Hollywood’s “windowing” practices are basically the same. Movies were available only in certain places—theaters, pay TV, free TV, airplanes, Apple Watches—for certain times, depending on where revenue could be maximized without impacting other windows too much. Now the windows are breaking, and Chapek is using the “audience” excuse to justify carrying the sledgehammer when it’s still far from clear that all the shattered glass will ultimately lead to a stronger company. Jason Kilar uses the same customer-first language at WarnerMedia. “Serving the audience” is the new “synergy.”
Audiences love low prices, yet since becoming C.E.O., Chapek raised the cost of Disney+. Audiences hate integrated product sponsorships, yet ESPN’s SportsCenter is now cluttered with clunky in-show ads that render it almost unwatchable. Parks visitors really, really hate being charged extra to ride high-demand attractions like Star Wars: Rise of the Resistance, yet Chapek pulled that move this year. There are business justifications for all these shifts, but they’re exactly that, business justifications, not some Pollyanna-ish “relentless focus on the audience.” Chapek knows this, he’s just not saying it out loud.
What Chapek really needs to do to grow audiences this year is to spend money, and a lot of it. I don’t envy Disney C.F.O. Christine McCarthy. Just look at a few checks Disney almost certainly needs to cut in 2022:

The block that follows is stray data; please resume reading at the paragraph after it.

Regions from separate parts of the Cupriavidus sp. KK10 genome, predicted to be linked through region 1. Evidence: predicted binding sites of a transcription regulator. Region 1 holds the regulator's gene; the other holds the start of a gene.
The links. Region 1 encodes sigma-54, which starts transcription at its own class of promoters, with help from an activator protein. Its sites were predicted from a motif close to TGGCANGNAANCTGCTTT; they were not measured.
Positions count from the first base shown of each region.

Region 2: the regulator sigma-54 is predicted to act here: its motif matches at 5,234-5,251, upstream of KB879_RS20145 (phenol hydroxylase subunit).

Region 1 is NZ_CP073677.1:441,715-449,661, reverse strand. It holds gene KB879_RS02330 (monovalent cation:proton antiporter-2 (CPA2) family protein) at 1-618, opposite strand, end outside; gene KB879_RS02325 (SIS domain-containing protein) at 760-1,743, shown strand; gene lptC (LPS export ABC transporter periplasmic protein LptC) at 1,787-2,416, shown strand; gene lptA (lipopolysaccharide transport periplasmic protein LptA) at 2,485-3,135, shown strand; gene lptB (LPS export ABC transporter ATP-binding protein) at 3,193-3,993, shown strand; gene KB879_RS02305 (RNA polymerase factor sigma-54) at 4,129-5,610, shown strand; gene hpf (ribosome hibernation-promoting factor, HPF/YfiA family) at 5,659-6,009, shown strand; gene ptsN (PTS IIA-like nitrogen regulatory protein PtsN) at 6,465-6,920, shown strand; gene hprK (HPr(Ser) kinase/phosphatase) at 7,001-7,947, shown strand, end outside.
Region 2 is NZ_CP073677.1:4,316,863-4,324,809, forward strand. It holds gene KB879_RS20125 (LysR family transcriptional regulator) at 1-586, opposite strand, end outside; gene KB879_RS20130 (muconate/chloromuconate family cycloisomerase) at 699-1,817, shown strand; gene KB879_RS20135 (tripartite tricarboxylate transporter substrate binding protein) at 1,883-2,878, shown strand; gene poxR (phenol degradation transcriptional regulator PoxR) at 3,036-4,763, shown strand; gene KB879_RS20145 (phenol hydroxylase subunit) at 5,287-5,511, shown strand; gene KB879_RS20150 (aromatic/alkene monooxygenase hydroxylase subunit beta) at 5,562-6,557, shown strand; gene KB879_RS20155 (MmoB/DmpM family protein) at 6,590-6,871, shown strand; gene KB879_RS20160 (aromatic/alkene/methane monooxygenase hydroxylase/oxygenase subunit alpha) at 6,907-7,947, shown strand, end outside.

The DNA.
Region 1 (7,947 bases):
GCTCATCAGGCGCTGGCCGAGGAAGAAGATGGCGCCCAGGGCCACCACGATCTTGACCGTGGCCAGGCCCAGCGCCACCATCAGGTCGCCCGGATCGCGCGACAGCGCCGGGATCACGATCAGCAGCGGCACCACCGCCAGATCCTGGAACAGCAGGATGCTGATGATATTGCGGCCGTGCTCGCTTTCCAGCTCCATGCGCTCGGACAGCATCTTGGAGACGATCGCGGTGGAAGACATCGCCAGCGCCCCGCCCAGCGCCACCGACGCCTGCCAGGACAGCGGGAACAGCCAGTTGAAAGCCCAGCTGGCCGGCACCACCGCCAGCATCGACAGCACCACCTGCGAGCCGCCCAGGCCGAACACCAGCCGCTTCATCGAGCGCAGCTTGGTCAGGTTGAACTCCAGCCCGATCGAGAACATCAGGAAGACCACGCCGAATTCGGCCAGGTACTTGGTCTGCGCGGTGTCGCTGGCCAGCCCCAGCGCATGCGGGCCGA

1. Comcast: Disney desperately needs to buy out Comcast’s 30 percent stake in Hulu now, rather than waiting until 2024 when this whole war for streaming scale could be decided. That will likely cost Disney at least $15 billion, according to analyst Rich Greenfield, far more than the $9 billion “floor valuation” in their deal. Too expensive? Remember, Chapek has projected 230 million to 260 million streaming subs by 2024, way more than the current 179 million across all its services, and the numbers have been slowing. To get to the goal, most people believe he needs to figure out how to integrate Hulu and ESPN+ into one Disney+ super-product worldwide. Full control of Hulu pronto is key to that strategy.
2. Cricket: As I mentioned in my 2022 predictions, Disney is under pressure to re-up its Indian Premier League cricket broadcast rights in India, where 44 million people subscribe to Disney+ via the Hotstar unit inherited from Fox (that’s about 30 percent of total Disney+ subs). The price could go as high as $1.5 billion per year, compared to the current $500 million. Greenfield thinks (and I agree) that Chapek will pay “whatever it takes” to keep I.P.L. rights. But it will be costly.
3. Content: To borrow a Book of Boba Fett metaphor, streaming services are like Sarlaac Pits for money; they require constant feeding and once they start digesting, it’s very difficult to break free. Chapek has already projected spending $33 billion on content in 2022, $8 billion more than in 2021. Great news for film and TV creators, but bad news for McCarthy. Perhaps more troubling, the Marvel and Lucasfilm audiences seem to be tapped out, meaning Disney needs to create more general interest entertainment that can break through the clutter, which is a lot harder than just greenlighting 10 Avengers spin-offs. Plans are afoot, and the Disney creative teams are more than capable, but again, it ain’t cheap.
Given all the challenges, it’s pretty clear there’s really only one pillar for Bob Chapek’s Disney in this bizarre transition era: Spend, spend, spend, and hope that it’s enough to create a real business out of streaming. With its brand and I.P., Disney is well-positioned. But that’s the actual goal here, the “audience,” for Chapek, is just the means to an end.